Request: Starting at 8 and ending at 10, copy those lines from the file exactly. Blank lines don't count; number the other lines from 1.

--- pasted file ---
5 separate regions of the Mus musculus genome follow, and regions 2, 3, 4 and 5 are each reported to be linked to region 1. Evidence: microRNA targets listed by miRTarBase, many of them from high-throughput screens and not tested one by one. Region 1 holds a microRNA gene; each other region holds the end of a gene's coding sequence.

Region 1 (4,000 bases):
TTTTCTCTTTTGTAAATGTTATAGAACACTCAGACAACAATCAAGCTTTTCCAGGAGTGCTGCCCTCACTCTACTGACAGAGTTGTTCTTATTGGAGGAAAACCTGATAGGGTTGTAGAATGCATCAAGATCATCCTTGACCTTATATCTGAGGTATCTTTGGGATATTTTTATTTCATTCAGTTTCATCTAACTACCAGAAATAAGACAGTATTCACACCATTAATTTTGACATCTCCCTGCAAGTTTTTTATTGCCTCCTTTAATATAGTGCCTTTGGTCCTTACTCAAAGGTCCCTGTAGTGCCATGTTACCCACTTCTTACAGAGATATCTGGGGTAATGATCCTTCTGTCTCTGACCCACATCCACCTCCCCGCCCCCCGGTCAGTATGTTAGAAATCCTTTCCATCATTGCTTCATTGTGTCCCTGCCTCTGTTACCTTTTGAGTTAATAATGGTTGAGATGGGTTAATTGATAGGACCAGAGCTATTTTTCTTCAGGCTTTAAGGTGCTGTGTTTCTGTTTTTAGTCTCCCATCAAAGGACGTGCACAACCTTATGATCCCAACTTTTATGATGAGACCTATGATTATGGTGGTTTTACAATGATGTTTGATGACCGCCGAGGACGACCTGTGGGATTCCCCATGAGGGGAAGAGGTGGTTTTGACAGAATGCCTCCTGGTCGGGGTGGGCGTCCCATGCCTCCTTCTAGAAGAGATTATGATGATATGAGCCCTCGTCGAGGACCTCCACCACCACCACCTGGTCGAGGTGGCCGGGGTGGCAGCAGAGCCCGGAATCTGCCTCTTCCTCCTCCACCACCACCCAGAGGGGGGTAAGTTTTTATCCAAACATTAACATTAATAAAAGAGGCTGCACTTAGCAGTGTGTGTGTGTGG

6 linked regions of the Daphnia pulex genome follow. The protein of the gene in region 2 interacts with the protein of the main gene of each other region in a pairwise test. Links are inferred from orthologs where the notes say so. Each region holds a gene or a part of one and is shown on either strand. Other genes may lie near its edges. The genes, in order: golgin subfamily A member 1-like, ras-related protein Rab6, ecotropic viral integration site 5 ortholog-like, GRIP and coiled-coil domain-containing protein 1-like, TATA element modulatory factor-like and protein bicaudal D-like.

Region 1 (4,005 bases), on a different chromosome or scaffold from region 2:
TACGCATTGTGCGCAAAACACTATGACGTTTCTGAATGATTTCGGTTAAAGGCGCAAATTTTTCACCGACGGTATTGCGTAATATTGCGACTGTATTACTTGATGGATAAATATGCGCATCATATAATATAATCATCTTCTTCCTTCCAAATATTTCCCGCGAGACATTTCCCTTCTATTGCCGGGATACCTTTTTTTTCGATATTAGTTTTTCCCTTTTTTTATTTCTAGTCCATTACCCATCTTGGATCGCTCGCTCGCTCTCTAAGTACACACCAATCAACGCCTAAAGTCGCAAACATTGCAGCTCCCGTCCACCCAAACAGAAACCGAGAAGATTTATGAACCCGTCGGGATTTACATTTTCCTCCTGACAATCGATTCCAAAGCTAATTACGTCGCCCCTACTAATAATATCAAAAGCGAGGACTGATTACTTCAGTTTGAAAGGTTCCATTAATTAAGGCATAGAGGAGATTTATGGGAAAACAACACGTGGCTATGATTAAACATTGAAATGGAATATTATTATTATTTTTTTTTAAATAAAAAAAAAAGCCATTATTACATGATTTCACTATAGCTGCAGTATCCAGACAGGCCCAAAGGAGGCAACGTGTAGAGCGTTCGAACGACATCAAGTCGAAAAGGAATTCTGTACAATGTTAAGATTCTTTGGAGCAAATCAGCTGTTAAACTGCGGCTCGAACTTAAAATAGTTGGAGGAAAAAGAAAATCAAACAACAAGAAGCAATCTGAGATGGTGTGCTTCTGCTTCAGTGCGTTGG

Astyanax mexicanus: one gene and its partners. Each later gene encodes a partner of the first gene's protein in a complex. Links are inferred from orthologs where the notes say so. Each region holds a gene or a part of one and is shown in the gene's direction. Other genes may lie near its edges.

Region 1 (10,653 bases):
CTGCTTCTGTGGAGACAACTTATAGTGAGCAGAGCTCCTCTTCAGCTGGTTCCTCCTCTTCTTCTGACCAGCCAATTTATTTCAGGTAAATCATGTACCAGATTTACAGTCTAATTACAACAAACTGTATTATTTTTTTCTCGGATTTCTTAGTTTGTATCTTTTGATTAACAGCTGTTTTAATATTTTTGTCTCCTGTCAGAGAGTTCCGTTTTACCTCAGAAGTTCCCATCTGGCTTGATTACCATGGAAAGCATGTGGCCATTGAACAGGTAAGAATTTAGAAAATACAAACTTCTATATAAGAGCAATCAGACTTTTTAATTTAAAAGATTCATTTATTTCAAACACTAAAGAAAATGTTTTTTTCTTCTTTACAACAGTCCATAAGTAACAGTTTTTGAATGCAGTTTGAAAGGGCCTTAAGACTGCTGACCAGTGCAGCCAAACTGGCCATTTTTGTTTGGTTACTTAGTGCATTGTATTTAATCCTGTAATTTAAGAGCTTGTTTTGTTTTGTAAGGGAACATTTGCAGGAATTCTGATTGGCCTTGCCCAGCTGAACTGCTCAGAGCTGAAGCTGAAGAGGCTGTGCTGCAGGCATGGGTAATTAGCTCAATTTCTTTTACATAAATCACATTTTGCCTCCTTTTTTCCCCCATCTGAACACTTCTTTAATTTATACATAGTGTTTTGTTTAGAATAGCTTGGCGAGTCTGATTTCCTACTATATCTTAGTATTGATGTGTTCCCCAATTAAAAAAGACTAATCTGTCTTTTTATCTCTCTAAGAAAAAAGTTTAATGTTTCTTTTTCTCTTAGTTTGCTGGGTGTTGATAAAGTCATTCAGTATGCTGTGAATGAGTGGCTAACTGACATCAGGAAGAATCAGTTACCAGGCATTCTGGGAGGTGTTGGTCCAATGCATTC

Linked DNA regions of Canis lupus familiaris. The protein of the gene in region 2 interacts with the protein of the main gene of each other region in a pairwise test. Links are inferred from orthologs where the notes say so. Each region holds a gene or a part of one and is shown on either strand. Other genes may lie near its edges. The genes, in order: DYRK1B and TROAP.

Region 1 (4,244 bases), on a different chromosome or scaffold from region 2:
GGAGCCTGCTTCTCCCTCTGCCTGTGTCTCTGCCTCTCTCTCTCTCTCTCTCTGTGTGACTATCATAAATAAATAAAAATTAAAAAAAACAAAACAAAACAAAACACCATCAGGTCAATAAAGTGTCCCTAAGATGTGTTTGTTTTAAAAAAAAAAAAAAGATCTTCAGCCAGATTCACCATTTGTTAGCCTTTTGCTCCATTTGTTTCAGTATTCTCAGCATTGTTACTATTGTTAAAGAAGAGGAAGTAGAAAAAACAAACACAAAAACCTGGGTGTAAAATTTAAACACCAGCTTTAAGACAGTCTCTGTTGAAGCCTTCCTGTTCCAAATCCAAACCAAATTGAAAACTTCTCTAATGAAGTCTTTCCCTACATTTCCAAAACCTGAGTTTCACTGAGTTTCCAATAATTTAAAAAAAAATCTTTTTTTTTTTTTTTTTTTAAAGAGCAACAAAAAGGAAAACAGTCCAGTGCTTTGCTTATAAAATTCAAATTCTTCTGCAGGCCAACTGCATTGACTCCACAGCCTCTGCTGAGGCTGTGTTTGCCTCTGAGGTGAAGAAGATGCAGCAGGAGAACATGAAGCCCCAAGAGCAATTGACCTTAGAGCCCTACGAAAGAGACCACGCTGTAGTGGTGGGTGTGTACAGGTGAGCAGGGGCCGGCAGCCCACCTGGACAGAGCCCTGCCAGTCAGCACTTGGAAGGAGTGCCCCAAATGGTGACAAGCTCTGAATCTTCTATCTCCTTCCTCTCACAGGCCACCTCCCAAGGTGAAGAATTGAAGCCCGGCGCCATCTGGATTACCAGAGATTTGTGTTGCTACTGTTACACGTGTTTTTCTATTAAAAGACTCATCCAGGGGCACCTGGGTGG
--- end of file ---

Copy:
Region 1 (10,653 bases):
CTGCTTCTGTGGAGACAACTTATAGTGAGCAGAGCTCCTCTTCAGCTGGTTCCTCCTCTTCTTCTGACCAGCCAATTTATTTCAGGTAAATCATGTACCAGATTTACAGTCTAATTACAACAAACTGTATTATTTTTTTCTCGGATTTCTTAGTTTGTATCTTTTGATTAACAGCTGTTTTAATATTTTTGTCTCCTGTCAGAGAGTTCCGTTTTACCTCAGAAGTTCCCATCTGGCTTGATTACCATGGAAAGCATGTGGCCATTGAACAGGTAAGAATTTAGAAAATACAAACTTCTATATAAGAGCAATCAGACTTTTTAATTTAAAAGATTCATTTATTTCAAACACTAAAGAAAATGTTTTTTTCTTCTTTACAACAGTCCATAAGTAACAGTTTTTGAATGCAGTTTGAAAGGGCCTTAAGACTGCTGACCAGTGCAGCCAAACTGGCCATTTTTGTTTGGTTACTTAGTGCATTGTATTTAATCCTGTAATTTAAGAGCTTGTTTTGTTTTGTAAGGGAACATTTGCAGGAATTCTGATTGGCCTTGCCCAGCTGAACTGCTCAGAGCTGAAGCTGAAGAGGCTGTGCTGCAGGCATGGGTAATTAGCTCAATTTCTTTTACATAAATCACATTTTGCCTCCTTTTTTCCCCCATCTGAACACTTCTTTAATTTATACATAGTGTTTTGTTTAGAATAGCTTGGCGAGTCTGATTTCCTACTATATCTTAGTATTGATGTGTTCCCCAATTAAAAAAGACTAATCTGTCTTTTTATCTCTCTAAGAAAAAAGTTTAATGTTTCTTTTTCTCTTAGTTTGCTGGGTGTTGATAAAGTCATTCAGTATGCTGTGAATGAGTGGCTAACTGACATCAGGAAGAATCAGTTACCAGGCATTCTGGGAGGTGTTGGTCCAATGCATTC

Linked DNA regions of Canis lupus familiaris. The protein of the gene in region 2 interacts with the protein of the main gene of each other region in a pairwise test. Links are inferred from orthologs where the notes say so. Each region holds a gene or a part of one and is shown on either strand. Other genes may lie near its edges. The genes, in order: DYRK1B and TROAP.